24th April 2021
Media Release, A message from our CEO Amy Dawes
The ABTA is thrilled to see the first National Clinical Care Standard for Perineal Tears at childbirth released by the Australian Commission on Safety and Quality in Health Care.
The new Clinical Care Standard for Perineal Tears aims to ensure women are well informed and prepared for what they may experience with childbirth. It will also improve the quality of care, and ensure the best chance of recovery, for women who do experience such tears.
These standards use a woman-centred approach to inform women about the risk of a third or fourth-degree perineal tear and to support them to make decisions about the care they receive during pregnancy, labour and birth. It describes the care that women who experience a third or fourth-degree perineal tear should receive to optimise their physical and psychological recovery.
At ABTA we believe that the birthing parent should be at the centre of their care.
Every day we hear the far-reaching impact that these injuries can have not just on the birthing parent, but on the relationship with the infant, with their partner, their friends and family and their ability to care for their children or contribute to the workforce.
We recognise that at the time of birth the focus is almost entirely on the baby and this can lead to the birthing parent feeling like a spectator in their own birth.
The Third and Fourth Degree Perineal Tears Clinical Care Standard
Australia has introduced a new national standard of care to reduce the risk of women experiencing a serious tear of the perineum at birth. This will help to ensure that women receive appropriate treatment and support throughout their childbirth experience.Third and Fourth Degree Perineal Tears Clinical Care Standard, Accessed 24th April 2021.
Through the unique peer support and advocacy, we’ve provided over the last 4 years, we have identified that alongside a multidisciplinary (including pelvic health physiotherapists) and continuity of carer approach to support families, the provision of unbiased and evidence-based information prior to the labour and birth is crucial for truly informed decision making.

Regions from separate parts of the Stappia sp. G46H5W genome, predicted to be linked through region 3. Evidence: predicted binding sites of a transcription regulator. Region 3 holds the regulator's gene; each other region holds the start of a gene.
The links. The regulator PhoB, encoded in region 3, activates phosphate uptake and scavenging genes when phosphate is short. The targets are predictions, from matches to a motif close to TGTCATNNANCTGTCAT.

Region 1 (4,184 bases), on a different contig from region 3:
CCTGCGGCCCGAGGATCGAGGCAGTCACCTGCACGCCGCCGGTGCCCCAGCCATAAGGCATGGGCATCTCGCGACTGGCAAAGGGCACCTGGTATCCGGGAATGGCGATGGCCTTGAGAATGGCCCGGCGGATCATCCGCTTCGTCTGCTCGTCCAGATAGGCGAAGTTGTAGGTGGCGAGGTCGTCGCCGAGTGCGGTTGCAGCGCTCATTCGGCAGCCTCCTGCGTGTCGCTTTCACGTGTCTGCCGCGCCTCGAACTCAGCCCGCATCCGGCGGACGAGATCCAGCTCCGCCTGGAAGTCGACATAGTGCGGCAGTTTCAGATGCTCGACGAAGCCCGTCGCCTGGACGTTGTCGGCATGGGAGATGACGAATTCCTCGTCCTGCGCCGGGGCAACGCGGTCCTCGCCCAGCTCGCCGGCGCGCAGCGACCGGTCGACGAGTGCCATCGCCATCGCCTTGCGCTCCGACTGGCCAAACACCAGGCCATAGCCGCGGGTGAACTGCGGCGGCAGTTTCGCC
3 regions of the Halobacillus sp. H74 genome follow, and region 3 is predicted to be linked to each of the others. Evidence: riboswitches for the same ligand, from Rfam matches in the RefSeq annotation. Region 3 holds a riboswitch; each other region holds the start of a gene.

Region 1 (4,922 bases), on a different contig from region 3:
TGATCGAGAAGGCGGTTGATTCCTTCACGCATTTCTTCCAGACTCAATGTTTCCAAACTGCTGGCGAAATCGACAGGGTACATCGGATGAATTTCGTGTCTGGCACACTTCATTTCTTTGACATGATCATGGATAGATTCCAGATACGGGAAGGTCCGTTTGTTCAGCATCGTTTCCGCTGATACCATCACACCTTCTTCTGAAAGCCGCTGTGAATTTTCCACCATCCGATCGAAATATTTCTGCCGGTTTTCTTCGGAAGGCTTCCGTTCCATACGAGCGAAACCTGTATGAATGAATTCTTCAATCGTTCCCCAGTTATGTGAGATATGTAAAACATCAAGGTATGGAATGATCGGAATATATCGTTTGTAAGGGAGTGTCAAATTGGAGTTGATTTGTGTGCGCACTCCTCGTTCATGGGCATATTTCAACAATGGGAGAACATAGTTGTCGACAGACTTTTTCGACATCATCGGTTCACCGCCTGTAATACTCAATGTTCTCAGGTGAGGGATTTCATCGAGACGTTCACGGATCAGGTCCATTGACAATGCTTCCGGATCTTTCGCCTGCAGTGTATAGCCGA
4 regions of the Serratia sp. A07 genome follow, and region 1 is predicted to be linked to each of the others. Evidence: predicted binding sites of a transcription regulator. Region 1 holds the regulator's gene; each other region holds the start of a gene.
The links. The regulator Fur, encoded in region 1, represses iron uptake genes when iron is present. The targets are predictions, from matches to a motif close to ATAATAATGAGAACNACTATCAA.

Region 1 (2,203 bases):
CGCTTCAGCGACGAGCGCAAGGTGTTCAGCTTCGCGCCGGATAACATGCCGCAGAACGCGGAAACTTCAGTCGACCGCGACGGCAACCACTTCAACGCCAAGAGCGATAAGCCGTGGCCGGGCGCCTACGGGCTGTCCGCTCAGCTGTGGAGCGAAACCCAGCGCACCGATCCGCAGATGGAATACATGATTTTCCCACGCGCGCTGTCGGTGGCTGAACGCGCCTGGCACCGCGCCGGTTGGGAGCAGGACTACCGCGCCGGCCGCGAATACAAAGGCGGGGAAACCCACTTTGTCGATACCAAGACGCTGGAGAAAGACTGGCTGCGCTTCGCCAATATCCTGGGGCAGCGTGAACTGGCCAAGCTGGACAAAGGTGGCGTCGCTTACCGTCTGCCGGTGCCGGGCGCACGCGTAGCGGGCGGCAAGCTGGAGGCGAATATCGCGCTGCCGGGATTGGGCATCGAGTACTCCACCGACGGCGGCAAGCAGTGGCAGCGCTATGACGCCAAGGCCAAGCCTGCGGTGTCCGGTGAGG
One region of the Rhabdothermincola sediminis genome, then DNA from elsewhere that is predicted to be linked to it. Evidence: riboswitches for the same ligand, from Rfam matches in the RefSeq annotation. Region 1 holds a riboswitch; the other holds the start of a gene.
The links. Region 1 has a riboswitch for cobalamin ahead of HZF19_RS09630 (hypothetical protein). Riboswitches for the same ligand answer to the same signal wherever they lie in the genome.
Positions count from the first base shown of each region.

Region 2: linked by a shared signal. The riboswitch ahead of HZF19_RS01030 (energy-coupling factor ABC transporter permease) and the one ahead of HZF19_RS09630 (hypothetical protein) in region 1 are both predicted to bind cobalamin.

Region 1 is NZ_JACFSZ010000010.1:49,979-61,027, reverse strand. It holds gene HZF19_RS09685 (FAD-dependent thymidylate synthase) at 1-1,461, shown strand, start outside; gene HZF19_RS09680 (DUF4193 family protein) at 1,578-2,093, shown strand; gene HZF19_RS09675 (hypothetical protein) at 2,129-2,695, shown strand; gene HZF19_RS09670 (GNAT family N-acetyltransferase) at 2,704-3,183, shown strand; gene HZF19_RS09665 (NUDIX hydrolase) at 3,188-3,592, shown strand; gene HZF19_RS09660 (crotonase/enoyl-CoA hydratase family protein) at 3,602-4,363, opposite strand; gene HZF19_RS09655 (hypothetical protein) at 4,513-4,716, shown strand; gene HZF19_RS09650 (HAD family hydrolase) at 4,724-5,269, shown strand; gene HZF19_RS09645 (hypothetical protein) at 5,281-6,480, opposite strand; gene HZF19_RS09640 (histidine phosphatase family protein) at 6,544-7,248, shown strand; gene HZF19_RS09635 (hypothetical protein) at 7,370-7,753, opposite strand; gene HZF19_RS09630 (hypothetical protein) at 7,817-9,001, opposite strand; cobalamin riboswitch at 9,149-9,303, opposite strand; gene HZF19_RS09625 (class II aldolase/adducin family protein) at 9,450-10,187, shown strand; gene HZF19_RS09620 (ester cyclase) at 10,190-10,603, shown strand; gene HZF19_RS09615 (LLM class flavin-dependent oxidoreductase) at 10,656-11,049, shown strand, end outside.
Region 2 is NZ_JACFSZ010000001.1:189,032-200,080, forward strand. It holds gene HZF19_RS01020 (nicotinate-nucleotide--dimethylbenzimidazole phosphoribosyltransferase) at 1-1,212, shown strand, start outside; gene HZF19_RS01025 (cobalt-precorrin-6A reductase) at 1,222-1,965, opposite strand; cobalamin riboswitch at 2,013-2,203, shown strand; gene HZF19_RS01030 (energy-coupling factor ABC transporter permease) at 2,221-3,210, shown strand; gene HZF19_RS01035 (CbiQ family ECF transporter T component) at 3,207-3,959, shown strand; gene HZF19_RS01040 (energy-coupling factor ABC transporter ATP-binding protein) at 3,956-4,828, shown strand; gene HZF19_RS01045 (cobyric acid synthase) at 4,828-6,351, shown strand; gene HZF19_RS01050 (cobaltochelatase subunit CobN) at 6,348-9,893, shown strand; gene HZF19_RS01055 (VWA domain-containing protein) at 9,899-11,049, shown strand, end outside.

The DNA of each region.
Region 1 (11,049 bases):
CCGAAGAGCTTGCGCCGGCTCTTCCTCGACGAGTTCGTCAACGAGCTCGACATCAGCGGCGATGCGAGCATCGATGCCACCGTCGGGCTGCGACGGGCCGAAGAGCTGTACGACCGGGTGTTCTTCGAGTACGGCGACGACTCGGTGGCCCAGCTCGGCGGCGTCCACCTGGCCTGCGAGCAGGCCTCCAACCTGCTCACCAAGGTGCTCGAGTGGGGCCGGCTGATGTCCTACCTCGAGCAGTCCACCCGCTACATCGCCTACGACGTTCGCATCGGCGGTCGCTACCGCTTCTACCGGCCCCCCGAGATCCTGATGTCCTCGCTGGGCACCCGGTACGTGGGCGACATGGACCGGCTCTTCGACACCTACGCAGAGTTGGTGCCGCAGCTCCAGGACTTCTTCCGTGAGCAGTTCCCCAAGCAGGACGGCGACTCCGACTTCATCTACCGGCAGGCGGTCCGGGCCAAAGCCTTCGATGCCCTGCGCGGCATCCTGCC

By arming families with knowledge and choice, we hope to see a reduction in both physical and psychological trauma as well as vicarious trauma that can be experienced by birthing partners and our care providers.
For more Info on the guidelines visit Australian Commission on Safety and Quality in Health Care.
What are clinical care standards?
Clinical care standards help support the delivery of evidence-based clinical care and promote shared decision making between patients, carers and clinicians. They aim to reduce unwarranted variation and improve the appropriateness of care for a specific clinical condition or procedure, regardless of where people are treated in Australia. A clinical care standard contains a small number of quality statements that describe the level of clinical care expected for a specific clinical condition or procedure. Indicators are included for some quality statements to assist health service organisations to monitor how well they are implementing the care recommended in the clinical care standard.
A clinical care standard differs from a clinical practice guideline. Rather than describing all the components of care for a specific clinical condition or procedure, a clinical care standard focuses on key areas of care where the need for quality improvement is greatest.
About the ABTA
Birth is wonderful. But sometimes birth is frightening. Sometimes birth is physically damaging. Sometimes birth is nothing like you hoped or planned.
It’s hard to hear, but important to say: birth can be traumatic. But it doesn’t need to be, and there’s help if it is. We are a peer-led community dedicated to helping women and families from Australia and New Zealand prevent and heal from birth-related trauma. We do this through advocacy, education, research and peer-led support.
Petition Support –
Medicare subsidised pelvic health physiotherapy for birthing women
Support our petition calling for Medicare subsidised pelvic health physiotherapy for birthing women: http://chng.it/HBWX7J7SdN
To find more info from ABTA on perineal tears: birthtrauma.org.au/thinknatal/
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